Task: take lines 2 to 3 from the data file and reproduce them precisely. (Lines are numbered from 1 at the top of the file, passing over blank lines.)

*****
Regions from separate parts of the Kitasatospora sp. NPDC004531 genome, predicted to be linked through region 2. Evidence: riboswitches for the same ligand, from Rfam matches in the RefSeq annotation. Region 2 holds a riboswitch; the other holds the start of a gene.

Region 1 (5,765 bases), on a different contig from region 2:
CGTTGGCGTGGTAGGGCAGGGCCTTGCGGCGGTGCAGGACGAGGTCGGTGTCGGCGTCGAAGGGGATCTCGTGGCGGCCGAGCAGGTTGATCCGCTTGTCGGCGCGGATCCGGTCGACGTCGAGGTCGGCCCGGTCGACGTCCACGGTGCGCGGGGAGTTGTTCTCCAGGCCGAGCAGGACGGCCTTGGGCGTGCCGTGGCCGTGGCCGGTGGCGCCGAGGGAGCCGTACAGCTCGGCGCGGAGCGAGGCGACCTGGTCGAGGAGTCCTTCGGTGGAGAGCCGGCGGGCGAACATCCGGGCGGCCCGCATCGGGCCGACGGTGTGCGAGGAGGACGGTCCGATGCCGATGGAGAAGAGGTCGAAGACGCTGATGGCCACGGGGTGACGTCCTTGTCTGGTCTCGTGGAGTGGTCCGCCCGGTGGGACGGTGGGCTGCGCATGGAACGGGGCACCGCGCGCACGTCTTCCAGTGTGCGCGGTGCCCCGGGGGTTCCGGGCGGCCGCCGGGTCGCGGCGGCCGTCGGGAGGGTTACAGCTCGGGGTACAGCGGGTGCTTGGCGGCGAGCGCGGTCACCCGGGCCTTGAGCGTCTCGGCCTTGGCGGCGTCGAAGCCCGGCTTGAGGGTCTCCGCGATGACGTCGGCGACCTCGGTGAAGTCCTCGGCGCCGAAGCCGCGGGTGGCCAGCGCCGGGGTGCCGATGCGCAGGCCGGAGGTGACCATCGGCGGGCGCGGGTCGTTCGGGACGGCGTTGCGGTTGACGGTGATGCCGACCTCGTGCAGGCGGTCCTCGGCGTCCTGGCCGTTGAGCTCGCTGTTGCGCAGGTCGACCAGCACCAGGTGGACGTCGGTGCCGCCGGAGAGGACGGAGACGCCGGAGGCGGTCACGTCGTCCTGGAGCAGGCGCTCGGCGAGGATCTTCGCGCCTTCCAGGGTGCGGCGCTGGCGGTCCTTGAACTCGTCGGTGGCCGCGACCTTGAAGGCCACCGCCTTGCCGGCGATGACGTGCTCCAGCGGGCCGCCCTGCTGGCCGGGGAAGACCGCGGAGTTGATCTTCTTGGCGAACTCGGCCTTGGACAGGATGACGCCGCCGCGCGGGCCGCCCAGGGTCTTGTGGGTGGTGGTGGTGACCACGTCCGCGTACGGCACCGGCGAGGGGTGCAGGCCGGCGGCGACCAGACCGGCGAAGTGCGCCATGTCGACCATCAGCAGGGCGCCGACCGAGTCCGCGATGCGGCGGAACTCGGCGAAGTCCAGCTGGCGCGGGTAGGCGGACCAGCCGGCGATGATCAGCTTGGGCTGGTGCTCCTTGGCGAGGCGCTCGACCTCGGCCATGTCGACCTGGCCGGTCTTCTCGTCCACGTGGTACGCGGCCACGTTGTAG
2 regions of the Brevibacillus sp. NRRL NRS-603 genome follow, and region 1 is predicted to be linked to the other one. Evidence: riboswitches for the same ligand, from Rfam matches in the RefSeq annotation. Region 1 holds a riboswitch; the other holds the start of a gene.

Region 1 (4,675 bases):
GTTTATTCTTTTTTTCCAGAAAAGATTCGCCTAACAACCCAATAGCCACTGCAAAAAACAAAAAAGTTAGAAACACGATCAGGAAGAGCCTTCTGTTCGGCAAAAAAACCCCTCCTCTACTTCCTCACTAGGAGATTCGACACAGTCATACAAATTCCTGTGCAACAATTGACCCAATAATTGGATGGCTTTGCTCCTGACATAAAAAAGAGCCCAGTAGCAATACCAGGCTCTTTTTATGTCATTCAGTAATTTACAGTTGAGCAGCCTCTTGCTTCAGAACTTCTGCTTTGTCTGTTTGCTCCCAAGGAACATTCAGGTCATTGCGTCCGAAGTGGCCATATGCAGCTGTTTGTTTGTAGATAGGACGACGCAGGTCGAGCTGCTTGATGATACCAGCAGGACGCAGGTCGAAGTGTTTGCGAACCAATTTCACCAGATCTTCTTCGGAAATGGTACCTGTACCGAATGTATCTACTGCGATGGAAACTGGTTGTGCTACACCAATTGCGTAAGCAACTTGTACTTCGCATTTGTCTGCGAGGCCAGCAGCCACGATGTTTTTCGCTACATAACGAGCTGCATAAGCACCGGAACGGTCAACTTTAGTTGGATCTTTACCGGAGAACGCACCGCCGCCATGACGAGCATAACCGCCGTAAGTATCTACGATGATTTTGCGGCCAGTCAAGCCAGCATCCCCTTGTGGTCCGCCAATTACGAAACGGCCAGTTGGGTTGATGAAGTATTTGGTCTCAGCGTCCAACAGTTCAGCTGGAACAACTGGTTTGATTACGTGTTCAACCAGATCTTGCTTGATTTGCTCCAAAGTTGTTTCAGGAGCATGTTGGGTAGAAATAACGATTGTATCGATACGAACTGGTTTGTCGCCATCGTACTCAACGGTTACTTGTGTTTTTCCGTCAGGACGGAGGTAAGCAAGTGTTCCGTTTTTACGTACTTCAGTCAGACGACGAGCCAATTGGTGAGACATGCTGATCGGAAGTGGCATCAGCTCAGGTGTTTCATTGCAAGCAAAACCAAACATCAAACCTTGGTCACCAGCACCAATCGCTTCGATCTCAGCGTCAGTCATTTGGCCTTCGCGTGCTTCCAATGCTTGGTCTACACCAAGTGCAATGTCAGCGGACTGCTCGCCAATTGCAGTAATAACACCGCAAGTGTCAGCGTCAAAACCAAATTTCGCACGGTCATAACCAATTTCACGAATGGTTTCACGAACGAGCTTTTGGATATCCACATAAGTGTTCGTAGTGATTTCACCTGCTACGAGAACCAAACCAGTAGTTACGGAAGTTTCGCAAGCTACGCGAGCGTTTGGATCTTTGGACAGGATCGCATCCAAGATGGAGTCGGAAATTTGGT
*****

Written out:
Region 1 (5,765 bases), on a different contig from region 2:
CGTTGGCGTGGTAGGGCAGGGCCTTGCGGCGGTGCAGGACGAGGTCGGTGTCGGCGTCGAAGGGGATCTCGTGGCGGCCGAGCAGGTTGATCCGCTTGTCGGCGCGGATCCGGTCGACGTCGAGGTCGGCCCGGTCGACGTCCACGGTGCGCGGGGAGTTGTTCTCCAGGCCGAGCAGGACGGCCTTGGGCGTGCCGTGGCCGTGGCCGGTGGCGCCGAGGGAGCCGTACAGCTCGGCGCGGAGCGAGGCGACCTGGTCGAGGAGTCCTTCGGTGGAGAGCCGGCGGGCGAACATCCGGGCGGCCCGCATCGGGCCGACGGTGTGCGAGGAGGACGGTCCGATGCCGATGGAGAAGAGGTCGAAGACGCTGATGGCCACGGGGTGACGTCCTTGTCTGGTCTCGTGGAGTGGTCCGCCCGGTGGGACGGTGGGCTGCGCATGGAACGGGGCACCGCGCGCACGTCTTCCAGTGTGCGCGGTGCCCCGGGGGTTCCGGGCGGCCGCCGGGTCGCGGCGGCCGTCGGGAGGGTTACAGCTCGGGGTACAGCGGGTGCTTGGCGGCGAGCGCGGTCACCCGGGCCTTGAGCGTCTCGGCCTTGGCGGCGTCGAAGCCCGGCTTGAGGGTCTCCGCGATGACGTCGGCGACCTCGGTGAAGTCCTCGGCGCCGAAGCCGCGGGTGGCCAGCGCCGGGGTGCCGATGCGCAGGCCGGAGGTGACCATCGGCGGGCGCGGGTCGTTCGGGACGGCGTTGCGGTTGACGGTGATGCCGACCTCGTGCAGGCGGTCCTCGGCGTCCTGGCCGTTGAGCTCGCTGTTGCGCAGGTCGACCAGCACCAGGTGGACGTCGGTGCCGCCGGAGAGGACGGAGACGCCGGAGGCGGTCACGTCGTCCTGGAGCAGGCGCTCGGCGAGGATCTTCGCGCCTTCCAGGGTGCGGCGCTGGCGGTCCTTGAACTCGTCGGTGGCCGCGACCTTGAAGGCCACCGCCTTGCCGGCGATGACGTGCTCCAGCGGGCCGCCCTGCTGGCCGGGGAAGACCGCGGAGTTGATCTTCTTGGCGAACTCGGCCTTGGACAGGATGACGCCGCCGCGCGGGCCGCCCAGGGTCTTGTGGGTGGTGGTGGTGACCACGTCCGCGTACGGCACCGGCGAGGGGTGCAGGCCGGCGGCGACCAGACCGGCGAAGTGCGCCATGTCGACCATCAGCAGGGCGCCGACCGAGTCCGCGATGCGGCGGAACTCGGCGAAGTCCAGCTGGCGCGGGTAGGCGGACCAGCCGGCGATGATCAGCTTGGGCTGGTGCTCCTTGGCGAGGCGCTCGACCTCGGCCATGTCGACCTGGCCGGTCTTCTCGTCCACGTGGTACGCGGCCACGTTGTAG